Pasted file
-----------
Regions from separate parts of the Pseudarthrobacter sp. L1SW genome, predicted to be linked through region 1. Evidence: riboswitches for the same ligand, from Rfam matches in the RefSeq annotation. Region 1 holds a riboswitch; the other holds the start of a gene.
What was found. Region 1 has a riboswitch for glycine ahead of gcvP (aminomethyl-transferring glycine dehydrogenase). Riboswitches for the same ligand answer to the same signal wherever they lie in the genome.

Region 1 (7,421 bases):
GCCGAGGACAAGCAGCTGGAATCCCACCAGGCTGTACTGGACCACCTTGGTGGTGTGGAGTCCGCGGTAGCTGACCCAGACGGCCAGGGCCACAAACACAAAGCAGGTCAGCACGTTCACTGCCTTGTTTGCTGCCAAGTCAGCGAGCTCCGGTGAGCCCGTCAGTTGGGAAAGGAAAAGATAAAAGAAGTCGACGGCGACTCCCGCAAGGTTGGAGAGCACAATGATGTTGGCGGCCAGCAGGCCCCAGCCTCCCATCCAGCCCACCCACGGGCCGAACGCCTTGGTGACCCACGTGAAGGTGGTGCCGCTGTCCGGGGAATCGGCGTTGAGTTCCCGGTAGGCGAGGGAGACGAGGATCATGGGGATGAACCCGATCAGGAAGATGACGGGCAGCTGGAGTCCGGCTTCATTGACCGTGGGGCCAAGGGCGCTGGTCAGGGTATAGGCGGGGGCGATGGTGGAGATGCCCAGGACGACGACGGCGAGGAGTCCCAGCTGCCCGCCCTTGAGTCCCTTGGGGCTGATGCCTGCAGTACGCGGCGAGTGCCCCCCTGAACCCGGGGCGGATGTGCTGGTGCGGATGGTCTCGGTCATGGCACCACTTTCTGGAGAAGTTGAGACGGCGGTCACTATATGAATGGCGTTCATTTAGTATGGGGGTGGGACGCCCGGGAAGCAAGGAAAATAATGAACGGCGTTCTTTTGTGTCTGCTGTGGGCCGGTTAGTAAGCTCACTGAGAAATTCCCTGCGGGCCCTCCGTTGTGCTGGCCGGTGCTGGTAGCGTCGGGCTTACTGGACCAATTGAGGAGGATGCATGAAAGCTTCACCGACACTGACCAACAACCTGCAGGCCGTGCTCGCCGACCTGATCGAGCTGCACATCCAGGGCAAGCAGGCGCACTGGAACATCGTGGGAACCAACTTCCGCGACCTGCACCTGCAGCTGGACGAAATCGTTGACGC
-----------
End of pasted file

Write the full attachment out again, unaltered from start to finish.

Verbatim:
Regions from separate parts of the Pseudarthrobacter sp. L1SW genome, predicted to be linked through region 1. Evidence: riboswitches for the same ligand, from Rfam matches in the RefSeq annotation. Region 1 holds a riboswitch; the other holds the start of a gene.
What was found. Region 1 has a riboswitch for glycine ahead of gcvP (aminomethyl-transferring glycine dehydrogenase). Riboswitches for the same ligand answer to the same signal wherever they lie in the genome.

Region 1 (7,421 bases):
GCCGAGGACAAGCAGCTGGAATCCCACCAGGCTGTACTGGACCACCTTGGTGGTGTGGAGTCCGCGGTAGCTGACCCAGACGGCCAGGGCCACAAACACAAAGCAGGTCAGCACGTTCACTGCCTTGTTTGCTGCCAAGTCAGCGAGCTCCGGTGAGCCCGTCAGTTGGGAAAGGAAAAGATAAAAGAAGTCGACGGCGACTCCCGCAAGGTTGGAGAGCACAATGATGTTGGCGGCCAGCAGGCCCCAGCCTCCCATCCAGCCCACCCACGGGCCGAACGCCTTGGTGACCCACGTGAAGGTGGTGCCGCTGTCCGGGGAATCGGCGTTGAGTTCCCGGTAGGCGAGGGAGACGAGGATCATGGGGATGAACCCGATCAGGAAGATGACGGGCAGCTGGAGTCCGGCTTCATTGACCGTGGGGCCAAGGGCGCTGGTCAGGGTATAGGCGGGGGCGATGGTGGAGATGCCCAGGACGACGACGGCGAGGAGTCCCAGCTGCCCGCCCTTGAGTCCCTTGGGGCTGATGCCTGCAGTACGCGGCGAGTGCCCCCCTGAACCCGGGGCGGATGTGCTGGTGCGGATGGTCTCGGTCATGGCACCACTTTCTGGAGAAGTTGAGACGGCGGTCACTATATGAATGGCGTTCATTTAGTATGGGGGTGGGACGCCCGGGAAGCAAGGAAAATAATGAACGGCGTTCTTTTGTGTCTGCTGTGGGCCGGTTAGTAAGCTCACTGAGAAATTCCCTGCGGGCCCTCCGTTGTGCTGGCCGGTGCTGGTAGCGTCGGGCTTACTGGACCAATTGAGGAGGATGCATGAAAGCTTCACCGACACTGACCAACAACCTGCAGGCCGTGCTCGCCGACCTGATCGAGCTGCACATCCAGGGCAAGCAGGCGCACTGGAACATCGTGGGAACCAACTTCCGCGACCTGCACCTGCAGCTGGACGAAATCGTTGACGC